Soon after Patel graduated from Maryland in 1996, he got a job as a software engineer at RealNetworks, a digital media company where he would spend the next 4 1/2 years. He quickly climbed the ladder from software engineer to team lead, growing teams and building infrastructure to help companies bring audio and video to the internet. There, right in front of him, Patel saw an opportunity.

“One of the things that we observed was that we would sell million-dollar software to XYZ company and they would turn around and buy millions and millions of dollars of storage systems to support that software. But those storage systems were built for text and they didn’t work well for video and images,” Patel explained. “Going all the way back to my UMD days, I had a lot of interest and experience in distributed computing, so I took that understanding to this storage problem and I was like, ‘You could use that to build a much better storage architecture that was purpose-built for this world of video and images and graphics.’”


Taking the plunge

That idea—to build a new kind of architecture for storing digital content—inspired Patel to launch his first startup: Isilon Systems. He took the plunge and didn’t look back.

“I felt like our idea was really good and I was too young to know any better,” Patel recalled. “It’s kind of funny; the first time around, you don’t psych yourself out so much because you don’t know any better. You’re just going to take the hill and keep going and going and pushing. There were lots of hard times during that journey, but we just kept pushing and got a product out that was very popular with customers because it really helped their business.”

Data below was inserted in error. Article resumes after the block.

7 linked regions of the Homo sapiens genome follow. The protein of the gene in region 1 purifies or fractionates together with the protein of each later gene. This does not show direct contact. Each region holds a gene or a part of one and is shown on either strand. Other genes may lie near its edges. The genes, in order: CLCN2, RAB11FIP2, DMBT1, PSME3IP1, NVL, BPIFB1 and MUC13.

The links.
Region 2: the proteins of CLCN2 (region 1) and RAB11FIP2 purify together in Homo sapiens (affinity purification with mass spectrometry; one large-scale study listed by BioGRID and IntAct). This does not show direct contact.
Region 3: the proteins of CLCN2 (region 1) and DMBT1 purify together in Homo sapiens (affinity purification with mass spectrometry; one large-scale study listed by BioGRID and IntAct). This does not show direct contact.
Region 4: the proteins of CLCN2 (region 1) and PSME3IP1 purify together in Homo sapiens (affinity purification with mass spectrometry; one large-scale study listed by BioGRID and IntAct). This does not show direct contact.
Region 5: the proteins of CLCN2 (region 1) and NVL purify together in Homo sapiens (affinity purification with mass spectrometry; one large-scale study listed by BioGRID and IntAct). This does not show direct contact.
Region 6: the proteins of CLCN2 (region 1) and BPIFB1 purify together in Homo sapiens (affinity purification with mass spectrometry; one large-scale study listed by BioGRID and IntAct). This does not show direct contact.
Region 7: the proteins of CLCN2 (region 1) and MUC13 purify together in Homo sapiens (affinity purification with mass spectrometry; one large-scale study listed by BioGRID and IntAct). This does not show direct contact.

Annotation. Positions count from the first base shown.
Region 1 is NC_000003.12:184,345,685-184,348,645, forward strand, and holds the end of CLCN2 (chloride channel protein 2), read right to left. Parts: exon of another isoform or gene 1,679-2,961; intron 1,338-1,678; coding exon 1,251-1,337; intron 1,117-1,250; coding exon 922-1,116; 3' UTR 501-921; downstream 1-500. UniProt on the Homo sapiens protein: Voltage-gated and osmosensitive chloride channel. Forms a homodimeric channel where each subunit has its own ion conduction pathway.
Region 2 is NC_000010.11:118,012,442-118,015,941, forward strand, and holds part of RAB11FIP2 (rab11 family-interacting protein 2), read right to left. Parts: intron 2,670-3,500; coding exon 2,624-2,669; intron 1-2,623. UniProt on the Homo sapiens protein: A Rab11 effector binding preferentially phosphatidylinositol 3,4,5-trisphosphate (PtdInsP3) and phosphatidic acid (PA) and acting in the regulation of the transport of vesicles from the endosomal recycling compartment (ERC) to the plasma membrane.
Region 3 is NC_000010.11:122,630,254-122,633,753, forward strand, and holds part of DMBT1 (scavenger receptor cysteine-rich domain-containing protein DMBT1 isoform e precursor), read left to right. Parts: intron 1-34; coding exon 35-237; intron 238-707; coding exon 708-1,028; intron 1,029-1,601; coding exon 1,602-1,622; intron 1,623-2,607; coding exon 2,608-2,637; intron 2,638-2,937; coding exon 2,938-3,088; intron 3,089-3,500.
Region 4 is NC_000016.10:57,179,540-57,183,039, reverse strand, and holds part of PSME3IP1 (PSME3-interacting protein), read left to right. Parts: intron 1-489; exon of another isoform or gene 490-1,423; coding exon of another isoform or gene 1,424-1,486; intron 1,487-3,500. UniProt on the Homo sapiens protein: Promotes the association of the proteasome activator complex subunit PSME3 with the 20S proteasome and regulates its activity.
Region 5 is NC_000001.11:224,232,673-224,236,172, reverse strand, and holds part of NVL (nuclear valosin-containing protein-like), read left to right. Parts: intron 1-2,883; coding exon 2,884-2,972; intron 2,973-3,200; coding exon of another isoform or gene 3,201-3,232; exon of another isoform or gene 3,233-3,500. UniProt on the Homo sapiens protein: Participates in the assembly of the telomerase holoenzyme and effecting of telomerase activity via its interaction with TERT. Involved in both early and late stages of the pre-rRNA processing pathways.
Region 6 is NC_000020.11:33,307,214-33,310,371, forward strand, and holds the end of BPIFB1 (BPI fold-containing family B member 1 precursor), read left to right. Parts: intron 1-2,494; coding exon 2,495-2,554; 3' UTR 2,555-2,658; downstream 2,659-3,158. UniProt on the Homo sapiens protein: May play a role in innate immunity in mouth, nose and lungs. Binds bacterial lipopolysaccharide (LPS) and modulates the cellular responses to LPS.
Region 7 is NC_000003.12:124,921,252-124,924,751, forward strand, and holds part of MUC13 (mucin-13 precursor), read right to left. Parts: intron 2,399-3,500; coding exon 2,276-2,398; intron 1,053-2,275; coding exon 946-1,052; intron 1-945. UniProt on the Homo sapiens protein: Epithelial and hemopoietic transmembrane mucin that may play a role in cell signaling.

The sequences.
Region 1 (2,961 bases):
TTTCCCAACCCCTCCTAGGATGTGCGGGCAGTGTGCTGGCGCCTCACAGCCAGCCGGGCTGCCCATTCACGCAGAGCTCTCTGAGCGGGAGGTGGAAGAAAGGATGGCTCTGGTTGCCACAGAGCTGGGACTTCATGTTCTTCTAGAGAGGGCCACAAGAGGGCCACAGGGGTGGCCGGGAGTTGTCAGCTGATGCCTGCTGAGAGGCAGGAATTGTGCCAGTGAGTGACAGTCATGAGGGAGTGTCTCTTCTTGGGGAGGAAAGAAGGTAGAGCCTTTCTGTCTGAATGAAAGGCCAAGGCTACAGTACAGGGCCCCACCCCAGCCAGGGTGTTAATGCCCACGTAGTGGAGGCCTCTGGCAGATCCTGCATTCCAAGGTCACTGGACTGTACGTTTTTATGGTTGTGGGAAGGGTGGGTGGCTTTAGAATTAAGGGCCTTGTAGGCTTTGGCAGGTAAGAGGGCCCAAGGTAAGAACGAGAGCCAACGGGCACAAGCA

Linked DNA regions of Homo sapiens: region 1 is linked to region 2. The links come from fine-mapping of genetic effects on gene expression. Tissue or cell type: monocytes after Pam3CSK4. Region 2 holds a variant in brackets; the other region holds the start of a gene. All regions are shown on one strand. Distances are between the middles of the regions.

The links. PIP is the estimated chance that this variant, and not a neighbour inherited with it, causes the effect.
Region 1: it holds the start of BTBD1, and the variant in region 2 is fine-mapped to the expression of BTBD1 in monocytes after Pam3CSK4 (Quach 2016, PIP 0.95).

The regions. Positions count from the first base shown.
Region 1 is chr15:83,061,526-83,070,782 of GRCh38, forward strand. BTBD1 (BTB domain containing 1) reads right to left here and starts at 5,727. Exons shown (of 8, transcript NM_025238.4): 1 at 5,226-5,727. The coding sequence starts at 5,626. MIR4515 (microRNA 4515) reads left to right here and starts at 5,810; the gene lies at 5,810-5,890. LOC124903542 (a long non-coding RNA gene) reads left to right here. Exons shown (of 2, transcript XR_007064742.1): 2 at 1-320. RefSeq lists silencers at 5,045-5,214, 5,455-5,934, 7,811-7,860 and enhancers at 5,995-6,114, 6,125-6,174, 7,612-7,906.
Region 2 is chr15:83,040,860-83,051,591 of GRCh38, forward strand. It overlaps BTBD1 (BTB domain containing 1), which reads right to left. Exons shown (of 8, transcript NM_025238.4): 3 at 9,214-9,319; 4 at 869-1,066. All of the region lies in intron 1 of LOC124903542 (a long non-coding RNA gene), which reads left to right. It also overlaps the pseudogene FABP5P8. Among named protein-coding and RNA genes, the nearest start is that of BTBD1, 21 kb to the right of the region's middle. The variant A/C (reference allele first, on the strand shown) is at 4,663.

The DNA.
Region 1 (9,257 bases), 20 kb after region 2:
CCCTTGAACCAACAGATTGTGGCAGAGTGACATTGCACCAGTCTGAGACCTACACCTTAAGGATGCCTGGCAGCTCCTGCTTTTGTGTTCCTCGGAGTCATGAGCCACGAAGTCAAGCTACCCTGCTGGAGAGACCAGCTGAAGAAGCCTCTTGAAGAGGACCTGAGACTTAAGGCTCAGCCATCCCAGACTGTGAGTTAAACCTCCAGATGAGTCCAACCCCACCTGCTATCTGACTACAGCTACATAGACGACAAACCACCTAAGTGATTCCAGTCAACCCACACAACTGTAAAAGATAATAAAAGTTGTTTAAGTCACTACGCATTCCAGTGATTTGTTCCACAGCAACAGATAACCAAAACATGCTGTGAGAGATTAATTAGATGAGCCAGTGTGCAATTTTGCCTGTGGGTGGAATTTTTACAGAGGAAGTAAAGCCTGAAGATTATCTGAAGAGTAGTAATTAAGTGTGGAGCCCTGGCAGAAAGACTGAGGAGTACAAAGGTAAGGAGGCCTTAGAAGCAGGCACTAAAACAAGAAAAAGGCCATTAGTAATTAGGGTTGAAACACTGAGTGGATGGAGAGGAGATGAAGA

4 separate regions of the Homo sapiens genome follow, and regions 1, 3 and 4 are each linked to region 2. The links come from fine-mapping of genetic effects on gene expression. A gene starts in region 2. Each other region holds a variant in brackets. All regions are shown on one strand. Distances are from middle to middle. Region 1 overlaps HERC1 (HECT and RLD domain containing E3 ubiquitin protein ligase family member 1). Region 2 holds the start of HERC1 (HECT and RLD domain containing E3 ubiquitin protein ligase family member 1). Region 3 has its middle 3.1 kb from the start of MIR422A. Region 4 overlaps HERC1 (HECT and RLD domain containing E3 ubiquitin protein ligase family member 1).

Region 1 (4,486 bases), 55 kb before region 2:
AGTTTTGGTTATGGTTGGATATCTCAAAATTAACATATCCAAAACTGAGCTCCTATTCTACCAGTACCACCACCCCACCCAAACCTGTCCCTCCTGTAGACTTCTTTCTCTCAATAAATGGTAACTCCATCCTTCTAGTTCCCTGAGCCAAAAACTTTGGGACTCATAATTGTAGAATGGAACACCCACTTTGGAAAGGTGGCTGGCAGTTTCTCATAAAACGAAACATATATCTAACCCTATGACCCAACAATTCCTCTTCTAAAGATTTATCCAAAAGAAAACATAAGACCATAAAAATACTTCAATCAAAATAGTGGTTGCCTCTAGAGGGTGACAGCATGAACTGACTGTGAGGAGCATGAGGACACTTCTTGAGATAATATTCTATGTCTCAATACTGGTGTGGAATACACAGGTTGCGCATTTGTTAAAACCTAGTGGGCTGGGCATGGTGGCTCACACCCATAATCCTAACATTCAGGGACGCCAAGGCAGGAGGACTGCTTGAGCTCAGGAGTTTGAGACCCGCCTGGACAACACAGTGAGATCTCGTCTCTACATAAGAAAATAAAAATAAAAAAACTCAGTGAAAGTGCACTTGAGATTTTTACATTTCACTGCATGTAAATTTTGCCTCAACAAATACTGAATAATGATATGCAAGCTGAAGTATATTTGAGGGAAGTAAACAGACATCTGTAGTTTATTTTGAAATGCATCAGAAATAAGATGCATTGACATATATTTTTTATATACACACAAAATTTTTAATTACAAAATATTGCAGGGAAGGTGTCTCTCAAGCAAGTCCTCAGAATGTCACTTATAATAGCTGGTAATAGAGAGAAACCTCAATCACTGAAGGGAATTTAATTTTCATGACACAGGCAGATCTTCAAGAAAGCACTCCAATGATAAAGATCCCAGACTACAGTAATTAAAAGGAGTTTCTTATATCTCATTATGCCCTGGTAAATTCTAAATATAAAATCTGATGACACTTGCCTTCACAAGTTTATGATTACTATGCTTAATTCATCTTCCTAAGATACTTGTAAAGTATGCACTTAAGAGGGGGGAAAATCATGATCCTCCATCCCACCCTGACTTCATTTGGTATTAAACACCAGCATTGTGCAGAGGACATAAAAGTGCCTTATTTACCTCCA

Isilon took off, serving markets from manufacturing and semiconductors to oil and gas exploration and eventually, life sciences. The company went public in 2006 and four years later Patel sold it for $2.6 billion, staying on beyond the sale to fuel even more growth. 

“I stayed for 23 months, which enabled us to get to a billion-dollar run rate in terms of revenue, which is what I told them I would stick around to do, and then I left,” he said.

The next four years gave Patel plenty of time to think about what he wanted to do next. The entrepreneur in him was anxious for the next big challenge.